Jews are a passionate people with a storied history of debate, challenging the spoken and written word and holding an opinion on almost every topic imaginable. Debate is part of our bloodline, encouraged at dining room tables, day schools and yeshivas across the country. What other religious or ethnic group is known for answering a question with a question?
Given this fondness for argument, the challenge facing Jewish leaders gathered to rewrite a siddur (prayer book) would seem daunting. But collaborators who took part in a project to update Mount Sinai Memorial Parks and Mortuaries’ Shiva Minyan Book say three years of debate has created a prayer book that is both modern and inclusive of varying levels of religious observance.
Mount Sinai will introduce the new Shiva Minyan Book — the first major update of its siddur in nearly 40 years — during the Kever Avot Community Memorial Service at its Hollywood Hills and Simi Valley locations on Sunday, Sept. 27. The first printing will include 30,000 copies, which will be made available at no cost to rabbis, synagogues and the public at large.
Organizers say the project was born out of a request from the community for a more universal guide, to be used by Mount Sinai as well as religious institutions throughout Los Angeles. “Rabbis said the siddur was not comprehensive enough for traditional families and not user-friendly enough for secular ones,” said Leonard Lawrence, Mount Sinai’s general manager.
The last major update of the siddur, which Mount Sinai provides to families after a funeral along with kippot and other items necessary for a shiva, took place in the late 1960s, with slight revisions made 15 years ago and changes to the cover art made five years ago. More than 25 collaborators, including rabbis, scholars, religious leaders and Mount Sinai staff, took part in the three-year siddur project, providing research, edits, insertions, deletions, and, of course, debate.
Reflecting the collaborative approach to the revision process, the new minyan book begins with a quote by Rabbi Adin Steinsaltz from “A Guide to Jewish Prayer” (Schocken, 2002): “The siddur is not a finished work produced by the efforts of a particular author, but rather a kind of treasury in which the people of Israel, generation after generation, have deposited things of exquisite beauty. Each generation chooses its own pearls of wisdom and emotion, stringing them together to form verses of prayer.”
Determining what to add and remove can be one of the biggest challenges in revising a siddur, but collaborators on this project also faced an added set of concerns, including the incorporation of gender-sensitive language that would be acceptable to a majority of readers, updating Hebrew translations to modern English, selecting new stories and illustrations, and relating the historic text to today’s generations.
Additional care was taken “to ensure that the words guide but do not coerce; embody the tradition but also are mindful of the wisdom of modern understandings of grief, loss and recovery,” said collaborator Rabbi David Wolpe of Sinai Temple, a Conservative congregation in Westwood, which owns and operates Mount Sinai.
While modernizing a siddur’s language might be akin to updating Shakespearean dialogue, organizers say the new language goes a long way toward making the text more accessible. In one example, the original passage “Who is like unto thee, Almighty King, who decreest death and life and bringest forth salvation?” is modernized and references to gender are removed to read, “Whose power can compare with Yours? You are the Lord of life and death and deliverance.”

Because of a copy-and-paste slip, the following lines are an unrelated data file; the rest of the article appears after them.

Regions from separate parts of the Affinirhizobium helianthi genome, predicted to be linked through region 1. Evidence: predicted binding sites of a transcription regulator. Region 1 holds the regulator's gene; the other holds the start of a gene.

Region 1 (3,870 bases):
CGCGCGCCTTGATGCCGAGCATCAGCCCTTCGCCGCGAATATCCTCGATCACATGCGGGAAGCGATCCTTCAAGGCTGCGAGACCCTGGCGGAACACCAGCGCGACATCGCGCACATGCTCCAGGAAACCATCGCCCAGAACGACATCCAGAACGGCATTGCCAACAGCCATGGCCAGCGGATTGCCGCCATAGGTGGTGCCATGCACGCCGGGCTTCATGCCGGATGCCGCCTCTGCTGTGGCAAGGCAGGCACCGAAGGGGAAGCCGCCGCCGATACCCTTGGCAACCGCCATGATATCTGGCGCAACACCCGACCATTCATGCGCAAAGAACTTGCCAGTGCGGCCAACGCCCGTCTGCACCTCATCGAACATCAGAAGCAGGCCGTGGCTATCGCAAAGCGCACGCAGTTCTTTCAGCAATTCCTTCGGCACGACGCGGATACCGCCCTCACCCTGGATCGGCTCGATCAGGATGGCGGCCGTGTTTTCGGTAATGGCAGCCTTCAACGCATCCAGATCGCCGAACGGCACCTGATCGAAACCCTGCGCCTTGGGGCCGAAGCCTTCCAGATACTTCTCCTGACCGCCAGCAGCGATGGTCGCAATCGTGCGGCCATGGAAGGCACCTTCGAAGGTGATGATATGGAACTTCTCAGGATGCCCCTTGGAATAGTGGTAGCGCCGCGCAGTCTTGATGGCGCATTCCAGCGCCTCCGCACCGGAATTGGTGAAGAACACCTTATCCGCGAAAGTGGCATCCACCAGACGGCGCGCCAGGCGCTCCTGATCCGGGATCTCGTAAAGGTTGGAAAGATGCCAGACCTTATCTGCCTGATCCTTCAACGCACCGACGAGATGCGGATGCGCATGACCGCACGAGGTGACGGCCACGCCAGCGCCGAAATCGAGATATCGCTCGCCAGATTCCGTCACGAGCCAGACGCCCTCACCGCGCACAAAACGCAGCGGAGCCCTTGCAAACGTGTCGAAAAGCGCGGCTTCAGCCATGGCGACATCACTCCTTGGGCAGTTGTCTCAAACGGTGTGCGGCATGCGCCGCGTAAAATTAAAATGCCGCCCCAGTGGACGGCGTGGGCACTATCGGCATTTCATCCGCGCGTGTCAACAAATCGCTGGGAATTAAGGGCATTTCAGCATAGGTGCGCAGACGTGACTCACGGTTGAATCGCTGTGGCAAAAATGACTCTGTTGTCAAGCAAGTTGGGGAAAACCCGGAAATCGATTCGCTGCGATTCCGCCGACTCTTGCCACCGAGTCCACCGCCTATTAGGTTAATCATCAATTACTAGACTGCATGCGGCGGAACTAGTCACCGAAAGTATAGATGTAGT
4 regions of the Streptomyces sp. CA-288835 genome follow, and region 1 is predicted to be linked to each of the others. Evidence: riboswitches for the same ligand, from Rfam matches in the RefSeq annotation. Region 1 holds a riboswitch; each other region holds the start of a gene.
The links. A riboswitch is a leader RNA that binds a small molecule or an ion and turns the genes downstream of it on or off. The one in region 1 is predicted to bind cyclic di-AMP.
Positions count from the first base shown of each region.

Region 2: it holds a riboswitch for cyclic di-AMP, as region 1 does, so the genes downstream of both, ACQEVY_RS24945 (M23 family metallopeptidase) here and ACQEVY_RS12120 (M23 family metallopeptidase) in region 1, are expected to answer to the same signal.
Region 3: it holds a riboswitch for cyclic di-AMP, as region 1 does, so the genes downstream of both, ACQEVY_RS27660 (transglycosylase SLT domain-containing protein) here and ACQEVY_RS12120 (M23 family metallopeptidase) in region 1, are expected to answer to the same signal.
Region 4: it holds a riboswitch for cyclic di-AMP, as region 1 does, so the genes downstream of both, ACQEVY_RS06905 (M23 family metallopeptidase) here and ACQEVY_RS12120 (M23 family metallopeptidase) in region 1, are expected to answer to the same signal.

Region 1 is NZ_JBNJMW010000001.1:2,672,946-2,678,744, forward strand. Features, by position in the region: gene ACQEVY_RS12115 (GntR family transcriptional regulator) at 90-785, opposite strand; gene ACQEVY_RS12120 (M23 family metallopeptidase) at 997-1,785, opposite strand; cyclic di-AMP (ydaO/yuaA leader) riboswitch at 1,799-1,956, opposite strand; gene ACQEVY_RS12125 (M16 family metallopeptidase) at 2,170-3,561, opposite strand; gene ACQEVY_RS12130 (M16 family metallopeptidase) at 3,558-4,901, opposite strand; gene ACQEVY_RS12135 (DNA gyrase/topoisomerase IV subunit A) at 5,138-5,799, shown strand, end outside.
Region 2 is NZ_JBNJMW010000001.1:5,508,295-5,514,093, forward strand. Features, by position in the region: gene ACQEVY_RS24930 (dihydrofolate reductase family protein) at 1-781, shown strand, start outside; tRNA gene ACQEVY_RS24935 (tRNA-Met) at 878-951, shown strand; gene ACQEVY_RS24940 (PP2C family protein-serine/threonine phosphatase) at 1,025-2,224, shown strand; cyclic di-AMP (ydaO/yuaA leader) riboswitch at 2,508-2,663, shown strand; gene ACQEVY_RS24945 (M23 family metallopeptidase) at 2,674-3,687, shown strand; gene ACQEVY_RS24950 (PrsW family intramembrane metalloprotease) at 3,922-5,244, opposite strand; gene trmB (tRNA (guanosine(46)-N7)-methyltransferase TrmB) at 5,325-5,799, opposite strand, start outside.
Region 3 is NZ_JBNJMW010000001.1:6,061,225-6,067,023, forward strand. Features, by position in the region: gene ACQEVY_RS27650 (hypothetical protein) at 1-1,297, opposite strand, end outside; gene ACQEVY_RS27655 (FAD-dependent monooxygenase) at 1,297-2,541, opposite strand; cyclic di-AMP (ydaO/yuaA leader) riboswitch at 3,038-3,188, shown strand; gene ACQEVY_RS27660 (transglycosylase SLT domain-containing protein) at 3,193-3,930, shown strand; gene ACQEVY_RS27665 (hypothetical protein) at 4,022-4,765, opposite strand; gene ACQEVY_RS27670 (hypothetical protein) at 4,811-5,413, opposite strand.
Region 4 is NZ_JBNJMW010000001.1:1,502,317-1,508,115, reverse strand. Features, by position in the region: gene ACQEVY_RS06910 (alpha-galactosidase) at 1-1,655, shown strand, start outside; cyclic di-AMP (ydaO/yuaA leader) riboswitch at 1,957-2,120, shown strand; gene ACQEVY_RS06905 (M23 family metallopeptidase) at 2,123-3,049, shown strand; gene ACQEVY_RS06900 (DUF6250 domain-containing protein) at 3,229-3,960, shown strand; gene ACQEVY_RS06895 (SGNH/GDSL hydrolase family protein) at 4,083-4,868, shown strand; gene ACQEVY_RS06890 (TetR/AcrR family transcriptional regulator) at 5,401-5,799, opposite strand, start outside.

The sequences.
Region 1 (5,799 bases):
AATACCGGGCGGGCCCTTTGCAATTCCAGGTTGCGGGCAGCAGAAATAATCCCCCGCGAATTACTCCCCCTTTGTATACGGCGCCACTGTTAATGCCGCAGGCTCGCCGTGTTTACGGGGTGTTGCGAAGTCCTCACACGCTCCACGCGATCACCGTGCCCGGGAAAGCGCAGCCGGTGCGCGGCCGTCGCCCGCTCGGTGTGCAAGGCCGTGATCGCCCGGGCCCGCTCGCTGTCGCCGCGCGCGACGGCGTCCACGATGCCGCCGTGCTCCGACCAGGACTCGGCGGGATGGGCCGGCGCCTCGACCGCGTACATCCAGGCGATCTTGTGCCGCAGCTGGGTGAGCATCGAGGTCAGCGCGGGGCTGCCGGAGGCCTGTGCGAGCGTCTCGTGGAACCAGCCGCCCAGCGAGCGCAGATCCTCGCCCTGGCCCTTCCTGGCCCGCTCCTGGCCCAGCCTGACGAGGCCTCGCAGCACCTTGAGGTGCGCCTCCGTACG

Issues surrounding inclusiveness of religious practices proved to be one of the largest stumbling blocks.
“One of the critical challenges for this siddur was to provide a formulation that could adequately serve a broad and diverse group of Jewish families,” said Rabbi Mark Hyman, senior rabbi of the Manhattan Beach Conservative Congregation Tikvat Jacob, past chairman of the Funeral Practices Committee of the Board of Rabbis of Southern California and a collaborator on the Mount Sinai siddur project.
In the original version of the Shiva Minyan Book, the text assumed the reader had a working knowledge of Jewish rituals and prayers. The revised version makes no such assumptions, adding simple explanations, such as what the Amidah is and how it should be recited as well as when to bend, bow and straighten when reciting the Aleinu.
In addition to religious guidance, care was also given to the prayer book’s visual appeal and how readers relate to the text. Mount Sinai sent an open invitation to scholars and rabbis requesting writings. The first edition will feature 12 of these passages, and with each printing new passages will be inserted and others may be rotated out.
Mount Sinai’s Lawrence hopes the traditions and writings in the newly revised siddur will be accessible to families seeking closure after burial. Should family and friends want to record thoughts and feelings during shiva, several of pages in the back of the book have been left blank for that purpose.
The goal is “to provide the tools of our tradition in a clear format, to help families explore our tradition and enable them to personalize and interpret the prayers, blessings and rituals how it best fits for them,” he said.
Mount Sinai will introduce the new Shiva Minyan Book to the community at its Kever Avot Community Memorial Service on Sunday, Sept. 27, 10 a.m. at both its Hollywood Hills and Simi Valley locations. For more information, call (800) 600-0076.